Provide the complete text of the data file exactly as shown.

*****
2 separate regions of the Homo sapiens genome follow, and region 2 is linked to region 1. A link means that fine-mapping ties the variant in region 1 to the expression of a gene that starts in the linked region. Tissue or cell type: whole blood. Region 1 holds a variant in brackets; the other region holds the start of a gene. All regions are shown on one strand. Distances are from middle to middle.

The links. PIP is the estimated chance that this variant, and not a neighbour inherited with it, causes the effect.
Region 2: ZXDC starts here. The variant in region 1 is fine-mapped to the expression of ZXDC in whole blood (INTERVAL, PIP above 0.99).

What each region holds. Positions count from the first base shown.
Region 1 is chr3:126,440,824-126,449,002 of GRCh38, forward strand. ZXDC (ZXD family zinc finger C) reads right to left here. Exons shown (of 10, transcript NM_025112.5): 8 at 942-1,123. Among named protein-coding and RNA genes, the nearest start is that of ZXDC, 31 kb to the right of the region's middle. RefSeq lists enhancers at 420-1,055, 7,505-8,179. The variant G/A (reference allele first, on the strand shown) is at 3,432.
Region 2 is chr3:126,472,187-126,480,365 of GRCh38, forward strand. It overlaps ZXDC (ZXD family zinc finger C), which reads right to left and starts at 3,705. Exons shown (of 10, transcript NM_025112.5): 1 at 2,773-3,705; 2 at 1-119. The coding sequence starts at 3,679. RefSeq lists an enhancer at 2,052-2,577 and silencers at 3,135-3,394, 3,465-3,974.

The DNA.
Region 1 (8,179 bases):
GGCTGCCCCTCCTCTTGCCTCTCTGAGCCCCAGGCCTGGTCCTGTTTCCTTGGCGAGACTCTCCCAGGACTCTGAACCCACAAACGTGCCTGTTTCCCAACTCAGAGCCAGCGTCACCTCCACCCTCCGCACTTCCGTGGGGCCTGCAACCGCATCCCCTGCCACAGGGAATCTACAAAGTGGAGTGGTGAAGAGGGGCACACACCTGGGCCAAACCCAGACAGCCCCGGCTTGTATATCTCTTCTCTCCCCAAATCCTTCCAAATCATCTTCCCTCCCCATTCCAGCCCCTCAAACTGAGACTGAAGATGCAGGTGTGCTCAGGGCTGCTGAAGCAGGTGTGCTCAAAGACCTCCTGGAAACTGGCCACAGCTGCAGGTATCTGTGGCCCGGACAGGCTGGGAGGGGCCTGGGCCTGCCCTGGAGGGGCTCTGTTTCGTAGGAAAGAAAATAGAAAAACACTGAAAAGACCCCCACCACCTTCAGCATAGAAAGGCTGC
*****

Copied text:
2 separate regions of the Homo sapiens genome follow, and region 2 is linked to region 1. A link means that fine-mapping ties the variant in region 1 to the expression of a gene that starts in the linked region. Tissue or cell type: whole blood. Region 1 holds a variant in brackets; the other region holds the start of a gene. All regions are shown on one strand. Distances are from middle to middle.

The links. PIP is the estimated chance that this variant, and not a neighbour inherited with it, causes the effect.
Region 2: ZXDC starts here. The variant in region 1 is fine-mapped to the expression of ZXDC in whole blood (INTERVAL, PIP above 0.99).

What each region holds. Positions count from the first base shown.
Region 1 is chr3:126,440,824-126,449,002 of GRCh38, forward strand. ZXDC (ZXD family zinc finger C) reads right to left here. Exons shown (of 10, transcript NM_025112.5): 8 at 942-1,123. Among named protein-coding and RNA genes, the nearest start is that of ZXDC, 31 kb to the right of the region's middle. RefSeq lists enhancers at 420-1,055, 7,505-8,179. The variant G/A (reference allele first, on the strand shown) is at 3,432.
Region 2 is chr3:126,472,187-126,480,365 of GRCh38, forward strand. It overlaps ZXDC (ZXD family zinc finger C), which reads right to left and starts at 3,705. Exons shown (of 10, transcript NM_025112.5): 1 at 2,773-3,705; 2 at 1-119. The coding sequence starts at 3,679. RefSeq lists an enhancer at 2,052-2,577 and silencers at 3,135-3,394, 3,465-3,974.

The DNA.
Region 1 (8,179 bases):
GGCTGCCCCTCCTCTTGCCTCTCTGAGCCCCAGGCCTGGTCCTGTTTCCTTGGCGAGACTCTCCCAGGACTCTGAACCCACAAACGTGCCTGTTTCCCAACTCAGAGCCAGCGTCACCTCCACCCTCCGCACTTCCGTGGGGCCTGCAACCGCATCCCCTGCCACAGGGAATCTACAAAGTGGAGTGGTGAAGAGGGGCACACACCTGGGCCAAACCCAGACAGCCCCGGCTTGTATATCTCTTCTCTCCCCAAATCCTTCCAAATCATCTTCCCTCCCCATTCCAGCCCCTCAAACTGAGACTGAAGATGCAGGTGTGCTCAGGGCTGCTGAAGCAGGTGTGCTCAAAGACCTCCTGGAAACTGGCCACAGCTGCAGGTATCTGTGGCCCGGACAGGCTGGGAGGGGCCTGGGCCTGCCCTGGAGGGGCTCTGTTTCGTAGGAAAGAAAATAGAAAAACACTGAAAAGACCCCCACCACCTTCAGCATAGAAAGGCTGC